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For seniors, Hong Lok House’s old door leads to new digs

Jessica Rinaldi

When residents walk into Hong Lok House in Chinatown, they enter a brand-new apartment building through one of the oldest doorways in Boston.

There are several unusual things about the $37 million Hong Lok redevelopment project, which created 74 new apartments for low-income senior citizens in one of the hottest neighborhoods in the city. One of those things is the façade: three storefronts that date to the 1800s, tacked on to a new building.

It was painstaking work, said Andrea Gilmore, director of Newton-based Building Conservation Associates, which oversaw the façade restoration for the developer, Rogerson Communities. The storefronts had to be separated from the buildings behind them, which were too decrepit to save. Two were deconstructed piece by piece — hundreds of pieces in all — loaded on trucks, and refurbished off-site. The third — five stories of brownstone, sandstone, and granite — was held in place by a steel frame while the building went up behind it.

After the building rose, the pieces were trucked back and reassembled. The work did drive up the project's cost, though a city program for facade repair funded some of it. And it helped build support for the development among preservationists.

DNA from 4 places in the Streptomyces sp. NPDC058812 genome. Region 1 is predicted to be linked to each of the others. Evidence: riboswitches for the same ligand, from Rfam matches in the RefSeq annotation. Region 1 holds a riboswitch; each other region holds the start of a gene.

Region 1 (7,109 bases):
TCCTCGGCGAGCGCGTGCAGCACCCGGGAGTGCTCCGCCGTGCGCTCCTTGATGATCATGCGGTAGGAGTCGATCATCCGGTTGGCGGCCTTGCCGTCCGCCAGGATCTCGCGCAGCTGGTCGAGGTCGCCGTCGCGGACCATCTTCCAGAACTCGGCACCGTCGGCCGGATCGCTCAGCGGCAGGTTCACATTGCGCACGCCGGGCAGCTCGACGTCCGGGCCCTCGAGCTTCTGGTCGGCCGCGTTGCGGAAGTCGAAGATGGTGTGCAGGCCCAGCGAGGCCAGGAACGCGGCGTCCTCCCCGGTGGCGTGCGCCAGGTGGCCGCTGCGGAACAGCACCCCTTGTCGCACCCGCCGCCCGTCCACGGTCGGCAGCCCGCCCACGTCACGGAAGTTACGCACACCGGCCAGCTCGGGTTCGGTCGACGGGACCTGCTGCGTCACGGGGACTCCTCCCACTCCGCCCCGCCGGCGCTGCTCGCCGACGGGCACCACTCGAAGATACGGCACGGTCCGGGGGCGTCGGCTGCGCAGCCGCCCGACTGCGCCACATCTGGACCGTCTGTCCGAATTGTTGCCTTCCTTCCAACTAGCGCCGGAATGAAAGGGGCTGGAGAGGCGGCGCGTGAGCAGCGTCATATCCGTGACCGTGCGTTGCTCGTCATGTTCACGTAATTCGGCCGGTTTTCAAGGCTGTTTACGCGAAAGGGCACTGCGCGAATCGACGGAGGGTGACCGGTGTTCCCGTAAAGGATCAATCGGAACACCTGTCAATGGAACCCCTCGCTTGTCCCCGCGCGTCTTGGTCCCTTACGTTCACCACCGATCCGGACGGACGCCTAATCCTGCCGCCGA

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Yet it's not exactly the same. The new building, after all, is not quite like what was there before. Windows are in different spots. Floors sit at one level all the way through, instead of at different levels in each building. That meant the reconstructed facades needed a nip here, some extra filling there, to make everything fit just right.

"This is not like building new," Gilmore said. "It's really putting together a jigsaw puzzle of building materials of different ages and condition and performance. It's one of the most complicated projects we've ever done."

It preserves a historic streetscape though, she noted. The apartments behind the façade house 74 seniors in a place where affordable apartments are growing scarce. And those newly polished doorways will continue to be among the oldest in Boston.

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"They'll be here for hundreds of years," Seagle said.

Resident Yum Cheung Leung (left) sat in the building’s light-filled lobby.
Resident Yum Cheung Leung (left) sat in the building’s light-filled lobby.Jessica Rinaldi/Globe Staff/Globe Staff
A library in the building stocks Chinese-language newspapers.
A library in the building stocks Chinese-language newspapers.Jessica Rinaldi/Globe Staff/Globe Staff

Tim Logan can be reached at tim.logan@globe.com. Follow him on Twitter @bytimlogan.